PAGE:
Story first reported from WSJ.com
Google Inc. said Monday that it will reduce Motorola Mobility's workforce by about 20% to help streamline the unprofitable wireless-phone maker.
The roughly 4,000 job cuts are the first large-scale layoffs in Google's 13-year history. They are aimed at returning Motorola's once-dominant mobile-devices unit to profitability after the business spent 14 of the past 16 quarters in the red, and come as analysts speculate about whether Google is considering a spinoff of its home-television business that provides set-top boxes and other equipment to cable providers.
Google expects severance-related charges of as much as $275 million, most of which will be booked in the third quarter. The remaining severance-related costs will be recognized by the end of 2012. Google also expects to record other, possibly "significant" charges tied to the restructuring effort largely in the current quarter.
The company warned Monday that "investors should expect to see significant revenue variability for Motorola for several quarters," adding that it will likely take longer for Motorola to trim expenses than it will for the company's revenue to feel the impact from the latest cuts.
Niki Christoff, a Google spokeswoman, declined to elaborate on the restructuring effort beyond the company's latest statement in a filing with U.S. regulators. She added in a written statement that Motorola has a "vibrant Home business with good market leadership and a strong strategy."
Google in May bought Motorola Mobility through a $12.5 billion deal that armed it with thousands of patents, which have become increasingly valuable as technology companies trade lawsuits over intellectual property.
All of Motorola's new handsets use Google's Android mobile software.
Google said it plans to cull Motorola's product portfolio, which includes 27 different mobile phone models, to emphasize a smaller set of smartphones.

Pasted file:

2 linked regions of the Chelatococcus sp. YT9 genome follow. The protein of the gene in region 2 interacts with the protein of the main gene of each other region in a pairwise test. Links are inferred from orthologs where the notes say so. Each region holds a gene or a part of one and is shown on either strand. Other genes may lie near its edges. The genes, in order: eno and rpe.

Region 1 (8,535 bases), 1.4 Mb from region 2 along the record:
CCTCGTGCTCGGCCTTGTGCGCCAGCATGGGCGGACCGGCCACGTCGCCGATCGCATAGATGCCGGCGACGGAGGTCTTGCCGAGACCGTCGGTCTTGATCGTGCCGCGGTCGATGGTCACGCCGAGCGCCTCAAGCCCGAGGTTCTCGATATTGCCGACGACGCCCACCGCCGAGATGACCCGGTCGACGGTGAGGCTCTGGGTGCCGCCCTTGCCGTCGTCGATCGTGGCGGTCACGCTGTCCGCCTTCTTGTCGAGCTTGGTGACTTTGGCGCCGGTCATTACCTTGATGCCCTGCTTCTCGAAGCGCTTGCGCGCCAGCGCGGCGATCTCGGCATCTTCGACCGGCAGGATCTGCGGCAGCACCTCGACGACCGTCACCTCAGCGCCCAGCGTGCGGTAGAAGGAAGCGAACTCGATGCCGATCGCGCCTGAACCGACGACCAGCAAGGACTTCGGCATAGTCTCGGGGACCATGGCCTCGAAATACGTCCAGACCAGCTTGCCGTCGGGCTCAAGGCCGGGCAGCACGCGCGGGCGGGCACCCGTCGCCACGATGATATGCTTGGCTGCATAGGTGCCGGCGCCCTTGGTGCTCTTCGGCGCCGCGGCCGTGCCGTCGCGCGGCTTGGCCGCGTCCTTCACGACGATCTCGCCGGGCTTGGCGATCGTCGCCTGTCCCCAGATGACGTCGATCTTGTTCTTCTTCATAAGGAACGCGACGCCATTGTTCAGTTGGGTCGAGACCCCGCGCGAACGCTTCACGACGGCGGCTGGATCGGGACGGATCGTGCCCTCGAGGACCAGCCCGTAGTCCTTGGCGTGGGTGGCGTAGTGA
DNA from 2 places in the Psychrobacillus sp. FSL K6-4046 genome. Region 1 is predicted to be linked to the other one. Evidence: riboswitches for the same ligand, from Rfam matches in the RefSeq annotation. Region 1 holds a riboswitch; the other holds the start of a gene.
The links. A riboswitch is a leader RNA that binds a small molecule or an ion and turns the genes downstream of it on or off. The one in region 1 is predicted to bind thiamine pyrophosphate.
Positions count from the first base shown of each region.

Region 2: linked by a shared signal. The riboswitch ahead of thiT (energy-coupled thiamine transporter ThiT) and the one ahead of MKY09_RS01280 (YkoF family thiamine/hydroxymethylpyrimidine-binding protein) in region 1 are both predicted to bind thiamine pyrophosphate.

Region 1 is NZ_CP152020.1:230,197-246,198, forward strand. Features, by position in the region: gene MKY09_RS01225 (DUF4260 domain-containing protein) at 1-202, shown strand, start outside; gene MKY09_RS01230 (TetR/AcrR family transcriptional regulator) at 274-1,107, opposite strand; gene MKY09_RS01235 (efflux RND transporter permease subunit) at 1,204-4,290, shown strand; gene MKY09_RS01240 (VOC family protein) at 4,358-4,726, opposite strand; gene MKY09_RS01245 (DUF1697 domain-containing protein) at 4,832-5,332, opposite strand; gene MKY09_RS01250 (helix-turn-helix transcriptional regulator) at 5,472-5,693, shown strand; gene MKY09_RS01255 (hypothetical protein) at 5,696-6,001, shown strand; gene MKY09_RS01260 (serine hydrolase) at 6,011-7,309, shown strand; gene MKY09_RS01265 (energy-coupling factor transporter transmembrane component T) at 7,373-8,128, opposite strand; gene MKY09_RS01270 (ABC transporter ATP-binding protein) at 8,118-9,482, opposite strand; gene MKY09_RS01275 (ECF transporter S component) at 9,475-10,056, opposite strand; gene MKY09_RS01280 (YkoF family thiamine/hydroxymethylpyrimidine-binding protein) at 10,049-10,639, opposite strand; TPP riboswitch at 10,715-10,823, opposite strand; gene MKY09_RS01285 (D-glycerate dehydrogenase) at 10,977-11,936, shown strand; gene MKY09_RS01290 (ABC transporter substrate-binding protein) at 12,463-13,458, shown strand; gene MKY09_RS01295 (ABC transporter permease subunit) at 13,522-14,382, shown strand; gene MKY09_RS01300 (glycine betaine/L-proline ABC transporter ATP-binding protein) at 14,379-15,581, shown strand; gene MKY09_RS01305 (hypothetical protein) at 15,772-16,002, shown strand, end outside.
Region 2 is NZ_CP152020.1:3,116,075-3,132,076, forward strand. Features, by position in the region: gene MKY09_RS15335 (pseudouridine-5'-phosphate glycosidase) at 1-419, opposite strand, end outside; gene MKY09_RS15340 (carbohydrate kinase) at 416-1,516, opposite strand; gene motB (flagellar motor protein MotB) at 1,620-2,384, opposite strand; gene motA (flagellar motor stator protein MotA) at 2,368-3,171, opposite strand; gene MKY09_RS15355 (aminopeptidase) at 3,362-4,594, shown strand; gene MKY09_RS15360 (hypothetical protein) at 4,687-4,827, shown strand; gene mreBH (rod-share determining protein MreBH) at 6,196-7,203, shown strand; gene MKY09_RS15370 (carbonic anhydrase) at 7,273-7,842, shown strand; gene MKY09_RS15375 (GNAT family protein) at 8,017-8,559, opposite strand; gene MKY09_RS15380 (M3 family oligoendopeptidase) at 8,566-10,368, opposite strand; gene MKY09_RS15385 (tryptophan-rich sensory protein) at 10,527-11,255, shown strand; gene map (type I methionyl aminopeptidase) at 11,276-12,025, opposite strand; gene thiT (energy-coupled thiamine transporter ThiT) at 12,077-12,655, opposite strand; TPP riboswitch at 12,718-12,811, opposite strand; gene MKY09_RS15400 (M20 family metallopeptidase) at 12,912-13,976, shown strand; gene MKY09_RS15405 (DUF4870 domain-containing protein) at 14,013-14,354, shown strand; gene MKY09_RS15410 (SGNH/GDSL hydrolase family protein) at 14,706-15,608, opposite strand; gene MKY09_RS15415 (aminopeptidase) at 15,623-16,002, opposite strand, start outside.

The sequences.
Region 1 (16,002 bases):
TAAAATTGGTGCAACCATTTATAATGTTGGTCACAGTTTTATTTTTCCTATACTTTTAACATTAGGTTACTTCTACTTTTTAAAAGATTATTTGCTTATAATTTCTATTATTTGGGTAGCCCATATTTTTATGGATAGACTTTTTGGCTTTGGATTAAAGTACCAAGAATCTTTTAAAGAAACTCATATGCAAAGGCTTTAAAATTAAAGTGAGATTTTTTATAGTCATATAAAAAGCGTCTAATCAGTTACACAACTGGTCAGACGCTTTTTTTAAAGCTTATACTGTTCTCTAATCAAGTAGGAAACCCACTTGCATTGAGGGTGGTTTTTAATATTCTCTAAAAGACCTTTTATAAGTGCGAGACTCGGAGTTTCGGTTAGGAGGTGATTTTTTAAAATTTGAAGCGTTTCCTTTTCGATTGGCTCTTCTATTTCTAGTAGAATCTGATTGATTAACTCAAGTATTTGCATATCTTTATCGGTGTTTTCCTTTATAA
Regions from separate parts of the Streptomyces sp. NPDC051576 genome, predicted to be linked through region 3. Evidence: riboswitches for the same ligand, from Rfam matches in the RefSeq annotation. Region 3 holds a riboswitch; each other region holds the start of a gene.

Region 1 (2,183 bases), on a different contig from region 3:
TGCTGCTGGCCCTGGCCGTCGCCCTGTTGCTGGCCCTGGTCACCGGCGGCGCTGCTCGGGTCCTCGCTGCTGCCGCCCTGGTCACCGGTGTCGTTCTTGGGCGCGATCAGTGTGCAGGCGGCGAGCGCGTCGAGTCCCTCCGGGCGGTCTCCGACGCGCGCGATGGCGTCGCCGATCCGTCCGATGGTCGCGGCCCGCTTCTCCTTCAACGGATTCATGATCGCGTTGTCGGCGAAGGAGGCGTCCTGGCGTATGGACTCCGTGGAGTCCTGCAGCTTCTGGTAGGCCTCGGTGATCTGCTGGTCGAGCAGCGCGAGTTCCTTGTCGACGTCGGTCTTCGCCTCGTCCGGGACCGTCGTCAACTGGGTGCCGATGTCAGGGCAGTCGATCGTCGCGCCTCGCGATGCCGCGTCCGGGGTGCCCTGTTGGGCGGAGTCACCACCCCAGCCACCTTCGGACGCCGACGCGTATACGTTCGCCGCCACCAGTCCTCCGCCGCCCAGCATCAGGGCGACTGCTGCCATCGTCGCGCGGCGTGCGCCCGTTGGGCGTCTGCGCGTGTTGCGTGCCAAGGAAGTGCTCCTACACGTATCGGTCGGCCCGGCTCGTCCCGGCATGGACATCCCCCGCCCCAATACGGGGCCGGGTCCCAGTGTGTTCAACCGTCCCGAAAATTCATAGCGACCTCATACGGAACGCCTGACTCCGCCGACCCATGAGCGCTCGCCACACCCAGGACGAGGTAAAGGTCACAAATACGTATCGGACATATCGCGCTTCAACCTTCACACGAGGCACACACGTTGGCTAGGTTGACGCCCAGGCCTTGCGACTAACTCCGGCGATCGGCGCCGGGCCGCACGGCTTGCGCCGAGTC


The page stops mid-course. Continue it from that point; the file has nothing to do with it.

Motorola, which contributed about 10% of Google's second-quarter revenue, recently posted a $41 million operating loss in its mobile segment. The home business eked out a $3 million profit.
Two-thirds of the cuts in Motorola's mobile business will take place outside the U.S. The company also plans to close or consolidate about 30 of its 90 facilities. Motorola last month agreed to move the company's Libertyville, Ill., headquarters to downtown Chicago's Merchandise Mart building.
Investors reacted positively to the restructuring plan, along with an analyst's upgrade of Google's stock and a separate deal to buy John Wiley & Sons Inc.'s Frommer's travel brand. Shares in Google rose 2.8% to $660.01 on the Nasdaq Stock Exchange Monday. The stock is up 17% over the past 12 months.
"They're taking steps to make what has been an unprofitable unit for some time right-sized," RBC Capital Markets analyst Sean Kim said.
Morningstar analyst Rick Summer called the moves "quick" and "decisive" signs Google is committed to making the handset maker profitable, though one goal for Motorola—to drive the popularity of Android-based smartphones with cutting-edge hardware—could be an uphill effort. "It's not clear what Google and Motorola can do to push that market forward more than Samsung [Electronics Co.] already has," he said.
Morgan Stanley on Monday upgraded Google's stock to "overweight," highlighting the company's stable revenue growth and attractive valuation.
Fears of a messy Motorola integration were overplayed, the bank said, adding that reports of a possible spinoff of Motorola's home-equipment unit "reinforces our view that Google is indeed interested in [Motorola's] patents and smartphone hardware expertise, but is not seeking to overextend itself."
Analysts said the latest move wasn't unexpected. Google this spring hired Marsh & McLennan Cos. Chief Financial Officer Vanessa Wittman, who previously oversaw restructuring efforts at Seattle-based 360networks, to work at Motorola.
Former Motorola Chief Executive Sanjay Jha left when the deal closed, as did top executives Christy Wyatt, Bill Ogle, John Bucher and Juergen Stark, among others. New leaders include Motorola unit head Dennis Woodside and former Defense Advanced Research Projects Agency chief Regina Dugan, who joined Google in March and will lead an advanced technology group at Motorola.